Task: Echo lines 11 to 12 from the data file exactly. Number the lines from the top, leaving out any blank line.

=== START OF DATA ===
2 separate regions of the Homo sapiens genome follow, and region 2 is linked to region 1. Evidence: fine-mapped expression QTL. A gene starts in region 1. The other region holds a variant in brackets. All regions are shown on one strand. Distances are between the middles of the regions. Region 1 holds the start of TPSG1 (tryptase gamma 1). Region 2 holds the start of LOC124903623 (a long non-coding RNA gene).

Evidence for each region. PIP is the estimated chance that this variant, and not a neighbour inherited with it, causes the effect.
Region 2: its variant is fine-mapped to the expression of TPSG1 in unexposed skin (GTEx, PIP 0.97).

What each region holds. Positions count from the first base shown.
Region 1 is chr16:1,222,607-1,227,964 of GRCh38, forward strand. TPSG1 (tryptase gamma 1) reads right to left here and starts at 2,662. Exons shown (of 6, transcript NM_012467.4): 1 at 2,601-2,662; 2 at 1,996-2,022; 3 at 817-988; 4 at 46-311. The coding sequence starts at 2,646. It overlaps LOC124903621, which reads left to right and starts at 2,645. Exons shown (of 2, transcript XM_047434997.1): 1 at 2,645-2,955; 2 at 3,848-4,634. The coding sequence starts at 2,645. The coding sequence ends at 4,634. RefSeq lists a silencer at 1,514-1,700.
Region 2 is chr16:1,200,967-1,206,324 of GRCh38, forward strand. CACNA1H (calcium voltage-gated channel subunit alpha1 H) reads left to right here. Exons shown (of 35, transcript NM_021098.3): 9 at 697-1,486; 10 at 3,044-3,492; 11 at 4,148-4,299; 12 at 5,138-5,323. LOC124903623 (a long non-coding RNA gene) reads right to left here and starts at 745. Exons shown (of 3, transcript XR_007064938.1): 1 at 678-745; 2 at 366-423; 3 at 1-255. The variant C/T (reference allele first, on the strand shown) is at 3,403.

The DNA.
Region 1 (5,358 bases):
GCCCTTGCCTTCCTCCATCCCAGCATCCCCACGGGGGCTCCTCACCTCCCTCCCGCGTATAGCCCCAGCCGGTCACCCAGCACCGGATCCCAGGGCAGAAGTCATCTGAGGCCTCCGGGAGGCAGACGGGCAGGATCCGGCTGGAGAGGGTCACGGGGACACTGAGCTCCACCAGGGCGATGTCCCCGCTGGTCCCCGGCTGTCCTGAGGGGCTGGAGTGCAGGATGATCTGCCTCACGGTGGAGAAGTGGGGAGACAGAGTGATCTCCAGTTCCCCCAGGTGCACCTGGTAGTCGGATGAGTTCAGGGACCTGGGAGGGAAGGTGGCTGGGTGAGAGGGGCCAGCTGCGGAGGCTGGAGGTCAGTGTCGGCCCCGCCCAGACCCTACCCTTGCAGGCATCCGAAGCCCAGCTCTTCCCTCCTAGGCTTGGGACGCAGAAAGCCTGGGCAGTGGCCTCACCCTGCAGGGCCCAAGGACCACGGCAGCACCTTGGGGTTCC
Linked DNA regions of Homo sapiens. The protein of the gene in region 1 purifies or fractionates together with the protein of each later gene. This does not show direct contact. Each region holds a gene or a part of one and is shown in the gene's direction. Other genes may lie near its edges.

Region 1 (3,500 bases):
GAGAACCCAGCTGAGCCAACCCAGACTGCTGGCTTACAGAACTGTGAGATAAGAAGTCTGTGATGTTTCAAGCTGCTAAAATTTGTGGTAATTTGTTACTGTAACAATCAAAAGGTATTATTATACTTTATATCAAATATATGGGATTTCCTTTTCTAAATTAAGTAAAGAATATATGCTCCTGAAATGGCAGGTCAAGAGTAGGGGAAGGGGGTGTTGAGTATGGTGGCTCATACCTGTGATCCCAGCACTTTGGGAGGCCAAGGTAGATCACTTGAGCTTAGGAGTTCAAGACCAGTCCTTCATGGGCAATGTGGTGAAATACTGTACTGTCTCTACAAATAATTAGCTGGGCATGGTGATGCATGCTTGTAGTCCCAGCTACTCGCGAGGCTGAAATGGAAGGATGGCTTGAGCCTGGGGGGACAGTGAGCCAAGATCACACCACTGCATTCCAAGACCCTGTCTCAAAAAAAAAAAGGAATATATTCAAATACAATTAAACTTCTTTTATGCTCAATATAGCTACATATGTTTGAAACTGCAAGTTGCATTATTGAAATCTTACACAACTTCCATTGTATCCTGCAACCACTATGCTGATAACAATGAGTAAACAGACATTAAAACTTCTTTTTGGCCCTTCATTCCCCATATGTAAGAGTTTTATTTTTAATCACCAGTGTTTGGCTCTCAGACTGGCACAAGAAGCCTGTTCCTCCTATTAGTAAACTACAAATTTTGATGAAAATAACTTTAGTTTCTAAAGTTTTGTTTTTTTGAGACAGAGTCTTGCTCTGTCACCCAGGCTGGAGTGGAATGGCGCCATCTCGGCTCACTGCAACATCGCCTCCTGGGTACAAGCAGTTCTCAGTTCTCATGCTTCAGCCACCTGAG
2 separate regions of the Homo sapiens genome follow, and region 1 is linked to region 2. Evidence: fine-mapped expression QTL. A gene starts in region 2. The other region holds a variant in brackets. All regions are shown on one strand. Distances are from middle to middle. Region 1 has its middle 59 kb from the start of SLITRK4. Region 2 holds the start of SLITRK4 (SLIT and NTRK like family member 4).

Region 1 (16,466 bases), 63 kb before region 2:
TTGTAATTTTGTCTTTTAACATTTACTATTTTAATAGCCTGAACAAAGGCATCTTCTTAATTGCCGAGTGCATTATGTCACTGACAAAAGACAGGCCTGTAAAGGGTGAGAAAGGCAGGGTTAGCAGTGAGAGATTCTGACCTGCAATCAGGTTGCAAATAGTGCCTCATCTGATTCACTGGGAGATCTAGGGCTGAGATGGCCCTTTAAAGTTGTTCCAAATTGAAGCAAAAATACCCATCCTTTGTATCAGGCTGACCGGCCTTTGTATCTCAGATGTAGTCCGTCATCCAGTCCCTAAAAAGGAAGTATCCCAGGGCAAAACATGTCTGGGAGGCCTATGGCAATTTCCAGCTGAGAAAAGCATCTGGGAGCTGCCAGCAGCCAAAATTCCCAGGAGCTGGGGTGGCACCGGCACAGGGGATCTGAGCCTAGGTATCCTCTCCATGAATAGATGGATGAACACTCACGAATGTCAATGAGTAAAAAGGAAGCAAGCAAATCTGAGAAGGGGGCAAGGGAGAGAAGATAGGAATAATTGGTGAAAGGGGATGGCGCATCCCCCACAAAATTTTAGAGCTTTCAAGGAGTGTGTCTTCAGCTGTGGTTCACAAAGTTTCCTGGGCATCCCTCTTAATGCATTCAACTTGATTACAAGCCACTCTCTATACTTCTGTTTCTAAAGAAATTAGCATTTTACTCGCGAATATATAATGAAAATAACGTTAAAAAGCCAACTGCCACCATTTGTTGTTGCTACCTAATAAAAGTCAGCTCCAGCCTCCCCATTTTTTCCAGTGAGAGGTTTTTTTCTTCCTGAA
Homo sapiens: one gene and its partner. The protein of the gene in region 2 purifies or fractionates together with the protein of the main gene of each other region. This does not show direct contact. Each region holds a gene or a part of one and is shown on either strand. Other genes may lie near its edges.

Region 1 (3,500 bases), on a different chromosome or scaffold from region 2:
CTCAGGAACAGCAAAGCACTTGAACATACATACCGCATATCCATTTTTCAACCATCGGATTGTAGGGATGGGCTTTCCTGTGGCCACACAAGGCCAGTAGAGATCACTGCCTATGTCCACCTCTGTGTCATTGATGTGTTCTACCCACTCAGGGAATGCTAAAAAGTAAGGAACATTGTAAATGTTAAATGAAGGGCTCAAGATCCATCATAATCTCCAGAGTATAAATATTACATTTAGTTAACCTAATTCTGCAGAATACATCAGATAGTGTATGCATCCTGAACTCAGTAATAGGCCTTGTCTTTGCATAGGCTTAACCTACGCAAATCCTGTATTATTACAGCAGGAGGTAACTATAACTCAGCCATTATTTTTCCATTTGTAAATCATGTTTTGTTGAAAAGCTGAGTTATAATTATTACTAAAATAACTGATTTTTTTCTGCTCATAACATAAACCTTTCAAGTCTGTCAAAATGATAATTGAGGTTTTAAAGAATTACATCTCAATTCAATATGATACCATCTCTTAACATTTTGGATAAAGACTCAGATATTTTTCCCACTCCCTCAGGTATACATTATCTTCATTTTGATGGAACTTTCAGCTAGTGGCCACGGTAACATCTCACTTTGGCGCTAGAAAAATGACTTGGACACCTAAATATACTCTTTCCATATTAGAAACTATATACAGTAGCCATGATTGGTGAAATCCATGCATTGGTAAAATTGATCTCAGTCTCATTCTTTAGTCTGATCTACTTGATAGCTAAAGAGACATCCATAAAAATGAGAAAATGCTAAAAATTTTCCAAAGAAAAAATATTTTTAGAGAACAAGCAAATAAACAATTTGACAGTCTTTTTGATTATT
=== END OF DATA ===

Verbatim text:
Region 1 (3,500 bases):
GAGAACCCAGCTGAGCCAACCCAGACTGCTGGCTTACAGAACTGTGAGATAAGAAGTCTGTGATGTTTCAAGCTGCTAAAATTTGTGGTAATTTGTTACTGTAACAATCAAAAGGTATTATTATACTTTATATCAAATATATGGGATTTCCTTTTCTAAATTAAGTAAAGAATATATGCTCCTGAAATGGCAGGTCAAGAGTAGGGGAAGGGGGTGTTGAGTATGGTGGCTCATACCTGTGATCCCAGCACTTTGGGAGGCCAAGGTAGATCACTTGAGCTTAGGAGTTCAAGACCAGTCCTTCATGGGCAATGTGGTGAAATACTGTACTGTCTCTACAAATAATTAGCTGGGCATGGTGATGCATGCTTGTAGTCCCAGCTACTCGCGAGGCTGAAATGGAAGGATGGCTTGAGCCTGGGGGGACAGTGAGCCAAGATCACACCACTGCATTCCAAGACCCTGTCTCAAAAAAAAAAAGGAATATATTCAAATACAATTAAACTTCTTTTATGCTCAATATAGCTACATATGTTTGAAACTGCAAGTTGCATTATTGAAATCTTACACAACTTCCATTGTATCCTGCAACCACTATGCTGATAACAATGAGTAAACAGACATTAAAACTTCTTTTTGGCCCTTCATTCCCCATATGTAAGAGTTTTATTTTTAATCACCAGTGTTTGGCTCTCAGACTGGCACAAGAAGCCTGTTCCTCCTATTAGTAAACTACAAATTTTGATGAAAATAACTTTAGTTTCTAAAGTTTTGTTTTTTTGAGACAGAGTCTTGCTCTGTCACCCAGGCTGGAGTGGAATGGCGCCATCTCGGCTCACTGCAACATCGCCTCCTGGGTACAAGCAGTTCTCAGTTCTCATGCTTCAGCCACCTGAG